As the current net debt level is only 1.31 times earnings before interest, tax, depreciation and amortization (EBITDA), Luxottica can keep up with its current pace of a small or medium-sized acquisition every two to three months and its balance sheet even allows it to envision ?something a little bit bigger? for this year, says the group's chief financial officer, Enrico Cavatorta.
For his part the group's chief executive, Andrea Guerra, is looking at better than expected results for 2007. Luxottica had last predicted that its sales would increase by 8-10 percent this year from last year's level of €4.68 billion and that its net profit per share would grow to an indicated €485-496 million from the €424.3 million reported in 2006 for its continuing operations. In reporting its results for the first quarter of this year, the management said the group will at least reach the upper end of these ranges, but it may be able to do even better than that, despite a further weakening of the dollar against the euro, thanks to ongoing efforts to boost the size and profitability of its retail and wholesale businesses.
The reaction to the Luxottica's newest lines of prescription frames was very positive during the crucial month of April, but the company plans to wait until the end of May before deciding whether to review its forecasts, which were based on a constant exchange rate of 1.30 dollars per euro. Luxottica has a reputation of releasing conservative forecasts. Last year, it upgraded its full-year guidance in July.
In the first quarter of 2007, Luxottica booked a 6.7 percent increase in sales to €1,299.8 million, despite an 8.3 percent decline in the value of the dollar against the euro and bad weather conditions in North America that affected retail sales in February. An additional challenge came from the fact that the first quarter of 2006 had also been strong, especially in terms of comparable store sales. However, the company managed to beat the estimates of financial analysts, who had forecast sales of nearly €1,260 million.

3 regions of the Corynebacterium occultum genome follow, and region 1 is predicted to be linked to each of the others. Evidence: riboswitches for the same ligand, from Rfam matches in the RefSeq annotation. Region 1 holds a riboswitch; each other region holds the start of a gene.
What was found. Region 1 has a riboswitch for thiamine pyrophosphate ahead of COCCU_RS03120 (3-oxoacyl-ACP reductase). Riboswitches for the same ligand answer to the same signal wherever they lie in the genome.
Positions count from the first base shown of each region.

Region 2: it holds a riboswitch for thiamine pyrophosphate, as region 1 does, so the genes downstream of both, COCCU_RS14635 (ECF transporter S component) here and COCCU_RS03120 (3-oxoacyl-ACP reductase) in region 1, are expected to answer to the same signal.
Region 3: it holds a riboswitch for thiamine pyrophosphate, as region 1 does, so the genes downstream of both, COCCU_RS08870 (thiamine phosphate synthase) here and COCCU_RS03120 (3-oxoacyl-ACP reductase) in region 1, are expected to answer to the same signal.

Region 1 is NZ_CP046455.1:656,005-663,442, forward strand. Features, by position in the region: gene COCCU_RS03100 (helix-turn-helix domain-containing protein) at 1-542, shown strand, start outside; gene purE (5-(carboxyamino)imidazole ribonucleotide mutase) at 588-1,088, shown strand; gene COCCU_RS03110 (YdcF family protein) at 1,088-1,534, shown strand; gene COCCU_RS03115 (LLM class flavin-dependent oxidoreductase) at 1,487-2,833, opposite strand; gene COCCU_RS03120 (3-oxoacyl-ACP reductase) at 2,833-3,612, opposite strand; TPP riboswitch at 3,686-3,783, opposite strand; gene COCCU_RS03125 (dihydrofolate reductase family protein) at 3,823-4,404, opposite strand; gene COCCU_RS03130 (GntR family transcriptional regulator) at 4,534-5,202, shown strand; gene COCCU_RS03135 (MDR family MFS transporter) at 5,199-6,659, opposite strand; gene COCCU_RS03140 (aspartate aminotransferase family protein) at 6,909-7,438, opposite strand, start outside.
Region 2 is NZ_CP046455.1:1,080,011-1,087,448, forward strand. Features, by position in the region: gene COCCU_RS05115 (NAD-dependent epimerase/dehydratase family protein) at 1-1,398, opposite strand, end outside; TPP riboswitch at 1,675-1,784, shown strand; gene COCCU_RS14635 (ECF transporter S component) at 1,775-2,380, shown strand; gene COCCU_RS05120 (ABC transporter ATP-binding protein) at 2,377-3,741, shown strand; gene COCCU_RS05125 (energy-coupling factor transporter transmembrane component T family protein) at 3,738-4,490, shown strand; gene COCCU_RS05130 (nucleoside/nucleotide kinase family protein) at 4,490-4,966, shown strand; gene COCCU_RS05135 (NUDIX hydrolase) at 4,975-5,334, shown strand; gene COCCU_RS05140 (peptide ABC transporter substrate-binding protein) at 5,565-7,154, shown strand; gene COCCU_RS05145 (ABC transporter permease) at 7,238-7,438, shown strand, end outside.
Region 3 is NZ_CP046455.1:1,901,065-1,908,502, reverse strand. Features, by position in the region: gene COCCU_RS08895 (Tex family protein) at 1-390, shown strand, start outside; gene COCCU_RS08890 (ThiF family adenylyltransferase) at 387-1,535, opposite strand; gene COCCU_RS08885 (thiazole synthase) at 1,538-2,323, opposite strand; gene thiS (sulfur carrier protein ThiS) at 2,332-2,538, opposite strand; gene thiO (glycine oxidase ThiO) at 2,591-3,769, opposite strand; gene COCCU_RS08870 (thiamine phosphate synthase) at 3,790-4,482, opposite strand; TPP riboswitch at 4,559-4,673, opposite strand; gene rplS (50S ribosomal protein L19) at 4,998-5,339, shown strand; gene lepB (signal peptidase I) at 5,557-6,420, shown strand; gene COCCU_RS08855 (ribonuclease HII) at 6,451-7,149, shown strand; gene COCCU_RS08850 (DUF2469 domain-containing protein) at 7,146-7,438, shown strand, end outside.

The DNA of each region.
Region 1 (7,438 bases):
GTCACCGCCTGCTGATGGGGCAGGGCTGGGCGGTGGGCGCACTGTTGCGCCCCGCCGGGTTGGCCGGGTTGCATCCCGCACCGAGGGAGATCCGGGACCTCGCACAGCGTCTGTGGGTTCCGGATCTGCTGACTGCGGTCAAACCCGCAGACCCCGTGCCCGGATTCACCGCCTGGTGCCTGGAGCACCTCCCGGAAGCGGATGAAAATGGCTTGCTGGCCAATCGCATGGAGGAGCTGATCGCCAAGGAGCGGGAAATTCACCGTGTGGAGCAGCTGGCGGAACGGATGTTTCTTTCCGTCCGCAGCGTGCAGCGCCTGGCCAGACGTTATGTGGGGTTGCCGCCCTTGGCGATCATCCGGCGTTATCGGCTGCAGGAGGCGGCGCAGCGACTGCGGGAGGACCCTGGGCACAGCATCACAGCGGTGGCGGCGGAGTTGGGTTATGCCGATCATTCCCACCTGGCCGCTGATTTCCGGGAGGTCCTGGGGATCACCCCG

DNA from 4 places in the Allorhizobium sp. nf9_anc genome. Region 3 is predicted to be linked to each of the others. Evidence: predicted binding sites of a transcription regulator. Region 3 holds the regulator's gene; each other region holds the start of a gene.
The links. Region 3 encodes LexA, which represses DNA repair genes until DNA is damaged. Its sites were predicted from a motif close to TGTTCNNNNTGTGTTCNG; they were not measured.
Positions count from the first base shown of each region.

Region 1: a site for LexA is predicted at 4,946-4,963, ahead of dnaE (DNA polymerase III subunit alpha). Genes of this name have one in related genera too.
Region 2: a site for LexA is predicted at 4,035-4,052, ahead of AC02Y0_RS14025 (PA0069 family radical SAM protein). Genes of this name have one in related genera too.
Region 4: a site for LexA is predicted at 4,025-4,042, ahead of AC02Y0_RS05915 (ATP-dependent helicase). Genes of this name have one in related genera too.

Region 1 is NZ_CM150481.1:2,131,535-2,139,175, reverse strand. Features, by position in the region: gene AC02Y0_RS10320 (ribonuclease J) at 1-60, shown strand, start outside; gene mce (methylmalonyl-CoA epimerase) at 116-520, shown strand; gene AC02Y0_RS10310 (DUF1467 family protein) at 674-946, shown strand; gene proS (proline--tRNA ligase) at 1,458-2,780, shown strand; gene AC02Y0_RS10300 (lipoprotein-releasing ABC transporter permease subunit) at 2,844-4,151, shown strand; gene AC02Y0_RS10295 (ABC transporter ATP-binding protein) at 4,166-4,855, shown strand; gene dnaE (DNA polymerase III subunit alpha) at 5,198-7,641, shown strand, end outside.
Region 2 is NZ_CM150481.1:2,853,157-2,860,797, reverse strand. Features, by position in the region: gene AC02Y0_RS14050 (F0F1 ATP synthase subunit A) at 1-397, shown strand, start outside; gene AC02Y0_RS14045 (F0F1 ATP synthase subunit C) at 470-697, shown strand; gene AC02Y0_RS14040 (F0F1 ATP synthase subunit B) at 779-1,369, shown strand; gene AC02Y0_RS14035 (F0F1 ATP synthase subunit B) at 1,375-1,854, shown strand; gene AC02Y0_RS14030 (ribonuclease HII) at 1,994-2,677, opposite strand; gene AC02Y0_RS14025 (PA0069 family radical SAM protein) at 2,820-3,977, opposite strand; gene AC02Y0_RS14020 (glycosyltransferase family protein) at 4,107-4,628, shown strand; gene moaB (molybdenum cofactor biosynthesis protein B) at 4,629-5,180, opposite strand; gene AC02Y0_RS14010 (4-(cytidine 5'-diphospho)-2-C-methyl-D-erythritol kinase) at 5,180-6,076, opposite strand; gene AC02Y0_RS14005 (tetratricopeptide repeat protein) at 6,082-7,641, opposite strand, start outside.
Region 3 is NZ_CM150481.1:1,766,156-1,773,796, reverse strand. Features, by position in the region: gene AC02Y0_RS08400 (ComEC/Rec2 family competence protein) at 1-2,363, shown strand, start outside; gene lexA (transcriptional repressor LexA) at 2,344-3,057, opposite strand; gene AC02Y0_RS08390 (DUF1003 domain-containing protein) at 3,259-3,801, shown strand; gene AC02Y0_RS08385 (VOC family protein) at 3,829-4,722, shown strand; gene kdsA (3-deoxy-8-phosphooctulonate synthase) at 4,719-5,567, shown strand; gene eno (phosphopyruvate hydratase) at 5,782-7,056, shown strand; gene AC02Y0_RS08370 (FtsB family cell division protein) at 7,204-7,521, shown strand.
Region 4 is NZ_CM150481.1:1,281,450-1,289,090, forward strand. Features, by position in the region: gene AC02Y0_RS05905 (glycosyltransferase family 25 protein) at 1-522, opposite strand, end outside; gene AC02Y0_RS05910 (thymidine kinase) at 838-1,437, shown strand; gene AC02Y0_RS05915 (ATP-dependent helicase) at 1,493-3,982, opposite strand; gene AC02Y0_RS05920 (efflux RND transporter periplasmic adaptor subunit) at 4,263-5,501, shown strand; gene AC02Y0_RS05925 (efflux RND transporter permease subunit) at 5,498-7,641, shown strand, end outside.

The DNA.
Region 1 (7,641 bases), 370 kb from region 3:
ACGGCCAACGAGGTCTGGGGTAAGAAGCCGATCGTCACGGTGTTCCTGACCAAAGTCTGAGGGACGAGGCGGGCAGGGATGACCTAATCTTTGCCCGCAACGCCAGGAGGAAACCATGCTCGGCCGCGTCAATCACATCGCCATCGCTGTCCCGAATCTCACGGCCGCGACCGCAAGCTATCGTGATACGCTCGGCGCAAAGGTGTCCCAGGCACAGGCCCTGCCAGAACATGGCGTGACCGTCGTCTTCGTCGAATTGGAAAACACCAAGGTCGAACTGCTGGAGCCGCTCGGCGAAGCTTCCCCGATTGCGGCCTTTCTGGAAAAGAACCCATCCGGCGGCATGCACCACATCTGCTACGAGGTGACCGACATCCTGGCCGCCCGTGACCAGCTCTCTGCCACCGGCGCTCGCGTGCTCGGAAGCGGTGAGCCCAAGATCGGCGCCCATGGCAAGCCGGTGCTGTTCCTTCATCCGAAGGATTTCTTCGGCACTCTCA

Retail sales fell by 1.6 percent to €833.6 million in the quarter, while wholesale rose by 20.4 percent to €548.5 million. At constant exchange rates, overall sales would have risen 13.1 percent, with increases of 6.3 percent at retail and 24.3 percent at wholesale. Comparable store sales rose by 1.6 percent. The company said it is confident of achieving its full-year target of a 4-5 percent growth in comparable retail sales and increasing the profitability of its retail operations by at least 0.50 percentage points.
Operating income (EBIT) rose by 13.9 percent for the group to €224.1 million. While it fell by 13.3 percent to €101.4 million in the retail section, it rose by 27.5 percent to €151.0 million in the wholesale segment. The overall operating margin rose to 17.2 percent of sales from 16.2 percent, and while the margin for retail fell to 12.2 percent from 13.8 percent, the wholesale margin increased to 27.5 percent from 26.0 percent.
In the first quarter of last year, retail operating profits had been boosted by a $13.0 million gain stemming from a reimbursement, related to legal costs and expenses, by an insurance company. Without that gain, last year's retail operating margin would have been 12.5 percent. Luxottica also points out that it booked a €3 million cost lately for the start-up of new retail operations in China, which trimmed 0.4 percentage points off from the margins.
Excluding one-off items, Luxottica's retail profitability improved and remained on target to raise margins by 0.5-0.7 percentage points for the full year. In the first quarter, retail margins improved by 0.2 percentage points in North America and by about 0.5 points in Australia and New Zealand.